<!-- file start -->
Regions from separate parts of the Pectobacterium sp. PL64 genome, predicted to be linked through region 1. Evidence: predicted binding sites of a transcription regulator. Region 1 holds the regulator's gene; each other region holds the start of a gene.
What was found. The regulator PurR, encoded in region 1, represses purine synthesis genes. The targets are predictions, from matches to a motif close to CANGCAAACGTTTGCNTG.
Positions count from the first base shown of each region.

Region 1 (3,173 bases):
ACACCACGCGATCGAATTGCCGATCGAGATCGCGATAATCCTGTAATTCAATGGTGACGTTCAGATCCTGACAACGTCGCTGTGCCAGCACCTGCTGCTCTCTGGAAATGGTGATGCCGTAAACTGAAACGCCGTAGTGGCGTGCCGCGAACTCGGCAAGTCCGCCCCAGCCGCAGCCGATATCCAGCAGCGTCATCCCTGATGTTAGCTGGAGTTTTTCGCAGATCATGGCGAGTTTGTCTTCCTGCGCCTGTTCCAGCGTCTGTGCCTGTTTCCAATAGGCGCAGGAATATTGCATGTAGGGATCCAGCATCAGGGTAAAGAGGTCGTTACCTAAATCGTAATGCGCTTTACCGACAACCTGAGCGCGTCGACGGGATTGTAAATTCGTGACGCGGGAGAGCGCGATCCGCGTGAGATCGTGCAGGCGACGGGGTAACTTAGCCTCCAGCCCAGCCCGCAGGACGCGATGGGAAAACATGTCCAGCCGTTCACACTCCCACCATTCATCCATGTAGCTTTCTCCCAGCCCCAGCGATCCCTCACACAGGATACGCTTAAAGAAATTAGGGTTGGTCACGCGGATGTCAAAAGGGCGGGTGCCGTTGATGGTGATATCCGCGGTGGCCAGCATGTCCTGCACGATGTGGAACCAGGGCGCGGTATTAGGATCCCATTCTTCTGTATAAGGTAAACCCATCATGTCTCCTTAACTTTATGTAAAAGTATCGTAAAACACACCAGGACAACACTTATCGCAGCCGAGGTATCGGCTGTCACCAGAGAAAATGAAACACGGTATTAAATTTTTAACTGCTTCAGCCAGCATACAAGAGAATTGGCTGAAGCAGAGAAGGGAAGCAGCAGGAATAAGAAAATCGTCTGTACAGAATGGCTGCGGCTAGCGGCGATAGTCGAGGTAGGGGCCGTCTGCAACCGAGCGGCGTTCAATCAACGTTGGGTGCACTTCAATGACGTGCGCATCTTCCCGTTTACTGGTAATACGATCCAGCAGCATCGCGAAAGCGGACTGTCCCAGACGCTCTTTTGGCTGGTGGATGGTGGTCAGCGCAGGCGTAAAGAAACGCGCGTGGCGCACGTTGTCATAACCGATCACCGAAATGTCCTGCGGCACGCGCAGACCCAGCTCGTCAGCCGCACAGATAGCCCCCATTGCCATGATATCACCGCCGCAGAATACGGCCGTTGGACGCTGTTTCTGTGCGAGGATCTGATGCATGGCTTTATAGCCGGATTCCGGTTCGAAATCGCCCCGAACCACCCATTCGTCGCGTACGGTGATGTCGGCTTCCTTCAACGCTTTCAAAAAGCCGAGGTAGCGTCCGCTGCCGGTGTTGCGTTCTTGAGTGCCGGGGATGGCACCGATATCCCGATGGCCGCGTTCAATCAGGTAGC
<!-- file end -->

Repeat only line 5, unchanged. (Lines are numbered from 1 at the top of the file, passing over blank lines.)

ACACCACGCGATCGAATTGCCGATCGAGATCGCGATAATCCTGTAATTCAATGGTGACGTTCAGATCCTGACAACGTCGCTGTGCCAGCACCTGCTGCTCTCTGGAAATGGTGATGCCGTAAACTGAAACGCCGTAGTGGCGTGCCGCGAACTCGGCAAGTCCGCCCCAGCCGCAGCCGATATCCAGCAGCGTCATCCCTGATGTTAGCTGGAGTTTTTCGCAGATCATGGCGAGTTTGTCTTCCTGCGCCTGTTCCAGCGTCTGTGCCTGTTTCCAATAGGCGCAGGAATATTGCATGTAGGGATCCAGCATCAGGGTAAAGAGGTCGTTACCTAAATCGTAATGCGCTTTACCGACAACCTGAGCGCGTCGACGGGATTGTAAATTCGTGACGCGGGAGAGCGCGATCCGCGTGAGATCGTGCAGGCGACGGGGTAACTTAGCCTCCAGCCCAGCCCGCAGGACGCGATGGGAAAACATGTCCAGCCGTTCACACTCCCACCATTCATCCATGTAGCTTTCTCCCAGCCCCAGCGATCCCTCACACAGGATACGCTTAAAGAAATTAGGGTTGGTCACGCGGATGTCAAAAGGGCGGGTGCCGTTGATGGTGATATCCGCGGTGGCCAGCATGTCCTGCACGATGTGGAACCAGGGCGCGGTATTAGGATCCCATTCTTCTGTATAAGGTAAACCCATCATGTCTCCTTAACTTTATGTAAAAGTATCGTAAAACACACCAGGACAACACTTATCGCAGCCGAGGTATCGGCTGTCACCAGAGAAAATGAAACACGGTATTAAATTTTTAACTGCTTCAGCCAGCATACAAGAGAATTGGCTGAAGCAGAGAAGGGAAGCAGCAGGAATAAGAAAATCGTCTGTACAGAATGGCTGCGGCTAGCGGCGATAGTCGAGGTAGGGGCCGTCTGCAACCGAGCGGCGTTCAATCAACGTTGGGTGCACTTCAATGACGTGCGCATCTTCCCGTTTACTGGTAATACGATCCAGCAGCATCGCGAAAGCGGACTGTCCCAGACGCTCTTTTGGCTGGTGGATGGTGGTCAGCGCAGGCGTAAAGAAACGCGCGTGGCGCACGTTGTCATAACCGATCACCGAAATGTCCTGCGGCACGCGCAGACCCAGCTCGTCAGCCGCACAGATAGCCCCCATTGCCATGATATCACCGCCGCAGAATACGGCCGTTGGACGCTGTTTCTGTGCGAGGATCTGATGCATGGCTTTATAGCCGGATTCCGGTTCGAAATCGCCCCGAACCACCCATTCGTCGCGTACGGTGATGTCGGCTTCCTTCAACGCTTTCAAAAAGCCGAGGTAGCGTCCGCTGCCGGTGTTGCGTTCTTGAGTGCCGGGGATGGCACCGATATCCCGATGGCCGCGTTCAATCAGGTAGC